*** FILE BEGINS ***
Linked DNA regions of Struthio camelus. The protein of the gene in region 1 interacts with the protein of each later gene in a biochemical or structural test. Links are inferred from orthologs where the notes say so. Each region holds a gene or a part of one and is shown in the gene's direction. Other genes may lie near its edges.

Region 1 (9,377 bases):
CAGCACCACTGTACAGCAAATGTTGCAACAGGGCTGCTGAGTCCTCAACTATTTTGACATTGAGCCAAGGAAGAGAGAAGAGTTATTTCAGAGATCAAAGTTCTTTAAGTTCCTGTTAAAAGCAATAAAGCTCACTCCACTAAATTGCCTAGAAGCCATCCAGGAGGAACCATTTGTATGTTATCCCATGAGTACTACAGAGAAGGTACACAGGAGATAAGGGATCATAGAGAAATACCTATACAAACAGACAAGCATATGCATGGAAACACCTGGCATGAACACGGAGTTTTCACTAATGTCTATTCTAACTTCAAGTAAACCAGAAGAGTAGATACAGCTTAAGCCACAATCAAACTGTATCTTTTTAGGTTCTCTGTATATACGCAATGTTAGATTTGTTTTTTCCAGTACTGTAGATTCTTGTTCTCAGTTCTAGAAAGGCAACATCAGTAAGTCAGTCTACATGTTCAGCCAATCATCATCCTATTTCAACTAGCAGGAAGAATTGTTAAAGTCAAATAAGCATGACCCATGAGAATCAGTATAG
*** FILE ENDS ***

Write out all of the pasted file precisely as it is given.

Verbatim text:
Linked DNA regions of Struthio camelus. The protein of the gene in region 1 interacts with the protein of each later gene in a biochemical or structural test. Links are inferred from orthologs where the notes say so. Each region holds a gene or a part of one and is shown in the gene's direction. Other genes may lie near its edges.

Region 1 (9,377 bases):
CAGCACCACTGTACAGCAAATGTTGCAACAGGGCTGCTGAGTCCTCAACTATTTTGACATTGAGCCAAGGAAGAGAGAAGAGTTATTTCAGAGATCAAAGTTCTTTAAGTTCCTGTTAAAAGCAATAAAGCTCACTCCACTAAATTGCCTAGAAGCCATCCAGGAGGAACCATTTGTATGTTATCCCATGAGTACTACAGAGAAGGTACACAGGAGATAAGGGATCATAGAGAAATACCTATACAAACAGACAAGCATATGCATGGAAACACCTGGCATGAACACGGAGTTTTCACTAATGTCTATTCTAACTTCAAGTAAACCAGAAGAGTAGATACAGCTTAAGCCACAATCAAACTGTATCTTTTTAGGTTCTCTGTATATACGCAATGTTAGATTTGTTTTTTCCAGTACTGTAGATTCTTGTTCTCAGTTCTAGAAAGGCAACATCAGTAAGTCAGTCTACATGTTCAGCCAATCATCATCCTATTTCAACTAGCAGGAAGAATTGTTAAAGTCAAATAAGCATGACCCATGAGAATCAGTATAG